Photo by Up Late Reviews

Photo by Up Late Reviews

Photo by Up Late Reviews
Photo by Up Late Reviews

Wednesday, April 30, 2014

Manchester Orchestra - "Cope" Album Review

Recommended Tracks: “Choose You” & “Every Stone” & "The Ocean"

My initial thought having listened through the album all the way the first time was how amazing it was. Several times later and I was thinking, “Wow, they’ve managed to make an incredible album that doesn’t have me sobbing my eyes out. I’m actually happy about this.” If you've listened to Manchester Orchestra often or even at all, you'll understand what I'm talking about. Right away, I felt the high energy, dynamic, in your face type of music and writing that I'd missed being in my life without even realizing it. 

I missed the sensual crooning, the complex lyrics, the sadness hidden even behind the loudest and most brutal songs. Even though writing about music has been and continues to be a common thing gracing the internet, words sometimes just aren't enough to express how music makes you feel. Oops, and there goes the whole "not crying" thing. 

This band has a way of grabbing you by your collar and shaking you until all your feelings fall out and you're embarrassedly trying to grab them all back up and shove them back inside, like a woman who drops her purse and all of her private items are on display. If you don't have a very good poker face like I suffer from, you'll probably want to be alone when you listen to it, at least for the first few times. That way, when you inevitably break down into an emotional mess, you won't have anyone to hide from.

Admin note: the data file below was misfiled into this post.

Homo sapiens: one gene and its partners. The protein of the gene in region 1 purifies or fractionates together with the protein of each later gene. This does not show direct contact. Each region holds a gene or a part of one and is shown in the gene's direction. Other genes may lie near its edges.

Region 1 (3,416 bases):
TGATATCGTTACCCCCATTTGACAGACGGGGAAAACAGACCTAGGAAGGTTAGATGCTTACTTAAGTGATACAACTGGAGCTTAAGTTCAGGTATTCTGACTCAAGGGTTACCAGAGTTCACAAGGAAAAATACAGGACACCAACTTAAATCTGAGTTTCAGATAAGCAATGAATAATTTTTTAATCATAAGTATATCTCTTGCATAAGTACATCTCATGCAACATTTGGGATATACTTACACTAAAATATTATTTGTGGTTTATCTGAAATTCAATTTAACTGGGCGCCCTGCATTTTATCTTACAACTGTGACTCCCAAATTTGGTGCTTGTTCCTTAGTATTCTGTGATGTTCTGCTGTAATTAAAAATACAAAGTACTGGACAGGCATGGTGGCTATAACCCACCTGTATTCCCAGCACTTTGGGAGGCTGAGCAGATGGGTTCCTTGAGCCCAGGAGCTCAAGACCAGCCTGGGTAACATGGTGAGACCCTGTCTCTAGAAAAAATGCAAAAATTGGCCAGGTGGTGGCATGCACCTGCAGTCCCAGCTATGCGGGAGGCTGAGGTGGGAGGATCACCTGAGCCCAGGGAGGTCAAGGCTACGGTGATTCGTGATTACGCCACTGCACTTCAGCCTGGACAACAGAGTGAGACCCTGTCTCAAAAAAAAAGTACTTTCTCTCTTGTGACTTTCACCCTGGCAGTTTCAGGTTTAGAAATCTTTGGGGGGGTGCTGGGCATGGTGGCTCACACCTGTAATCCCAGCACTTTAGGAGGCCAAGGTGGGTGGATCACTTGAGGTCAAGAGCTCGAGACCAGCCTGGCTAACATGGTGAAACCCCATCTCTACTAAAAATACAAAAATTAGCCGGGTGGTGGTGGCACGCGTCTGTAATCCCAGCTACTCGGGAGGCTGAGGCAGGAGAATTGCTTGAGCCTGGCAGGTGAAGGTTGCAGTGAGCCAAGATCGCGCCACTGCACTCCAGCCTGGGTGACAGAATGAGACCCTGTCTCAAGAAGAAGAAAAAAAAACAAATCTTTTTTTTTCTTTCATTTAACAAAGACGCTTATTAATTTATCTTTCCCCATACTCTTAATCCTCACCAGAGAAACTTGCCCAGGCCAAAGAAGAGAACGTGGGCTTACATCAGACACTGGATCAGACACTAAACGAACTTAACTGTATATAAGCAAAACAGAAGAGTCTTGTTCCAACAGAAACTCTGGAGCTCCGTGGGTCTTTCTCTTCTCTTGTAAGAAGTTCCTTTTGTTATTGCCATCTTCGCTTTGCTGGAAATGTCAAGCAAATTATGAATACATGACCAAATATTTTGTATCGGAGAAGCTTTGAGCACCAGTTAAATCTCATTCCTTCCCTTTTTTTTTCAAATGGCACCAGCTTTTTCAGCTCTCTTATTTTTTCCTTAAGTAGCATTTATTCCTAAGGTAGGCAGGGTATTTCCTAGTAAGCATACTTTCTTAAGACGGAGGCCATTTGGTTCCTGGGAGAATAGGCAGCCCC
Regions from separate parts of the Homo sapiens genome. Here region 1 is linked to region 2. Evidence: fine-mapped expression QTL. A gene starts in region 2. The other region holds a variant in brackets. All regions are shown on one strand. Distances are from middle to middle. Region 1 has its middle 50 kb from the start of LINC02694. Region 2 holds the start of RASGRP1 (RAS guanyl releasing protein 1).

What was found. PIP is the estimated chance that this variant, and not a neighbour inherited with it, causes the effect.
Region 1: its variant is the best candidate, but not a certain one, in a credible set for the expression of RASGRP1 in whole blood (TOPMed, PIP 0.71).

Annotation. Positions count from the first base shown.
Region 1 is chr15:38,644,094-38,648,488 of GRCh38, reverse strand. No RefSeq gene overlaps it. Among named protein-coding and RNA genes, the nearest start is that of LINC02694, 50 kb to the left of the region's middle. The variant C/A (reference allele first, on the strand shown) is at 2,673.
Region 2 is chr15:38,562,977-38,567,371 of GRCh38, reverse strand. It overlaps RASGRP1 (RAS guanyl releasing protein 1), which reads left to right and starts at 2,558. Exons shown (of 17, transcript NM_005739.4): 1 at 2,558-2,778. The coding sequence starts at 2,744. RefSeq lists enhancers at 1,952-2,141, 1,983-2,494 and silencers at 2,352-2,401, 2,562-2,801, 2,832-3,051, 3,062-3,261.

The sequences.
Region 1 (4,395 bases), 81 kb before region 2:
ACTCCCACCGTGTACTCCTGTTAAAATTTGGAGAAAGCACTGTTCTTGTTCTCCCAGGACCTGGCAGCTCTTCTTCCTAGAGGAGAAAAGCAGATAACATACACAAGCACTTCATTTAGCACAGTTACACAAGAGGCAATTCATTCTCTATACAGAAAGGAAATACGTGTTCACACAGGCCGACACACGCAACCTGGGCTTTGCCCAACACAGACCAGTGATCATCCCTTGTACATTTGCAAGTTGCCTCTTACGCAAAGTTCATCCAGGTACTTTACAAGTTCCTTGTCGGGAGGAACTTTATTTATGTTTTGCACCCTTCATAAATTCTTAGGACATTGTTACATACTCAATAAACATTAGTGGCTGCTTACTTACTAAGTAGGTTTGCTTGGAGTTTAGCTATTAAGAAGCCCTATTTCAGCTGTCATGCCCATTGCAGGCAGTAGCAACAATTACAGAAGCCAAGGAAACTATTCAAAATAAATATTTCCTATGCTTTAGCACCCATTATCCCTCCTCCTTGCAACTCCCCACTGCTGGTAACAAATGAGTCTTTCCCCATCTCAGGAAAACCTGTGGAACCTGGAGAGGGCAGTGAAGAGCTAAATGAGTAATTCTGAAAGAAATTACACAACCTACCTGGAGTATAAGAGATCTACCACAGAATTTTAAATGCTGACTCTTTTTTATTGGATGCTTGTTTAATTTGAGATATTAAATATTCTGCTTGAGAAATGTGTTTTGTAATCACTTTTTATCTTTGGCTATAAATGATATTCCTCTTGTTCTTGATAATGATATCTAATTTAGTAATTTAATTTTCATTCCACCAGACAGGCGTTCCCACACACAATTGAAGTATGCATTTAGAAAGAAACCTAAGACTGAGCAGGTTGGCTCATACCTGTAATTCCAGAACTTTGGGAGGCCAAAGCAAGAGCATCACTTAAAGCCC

It's loud, it's messy, it's emotional, but at the same time, it picks you up and drags you down and brings you back up again in such a way that you won't be able to stop listening. It's addictive and I want more of it.

From start to finish, I was so captivated and impressed with each track. I know I've said it before, but if an entire album can satisfy me and not have any tracks I tend to skip over, then color me impressed. The hardest part about writing this was choosing which songs to recommend.

Friday, February 28, 2014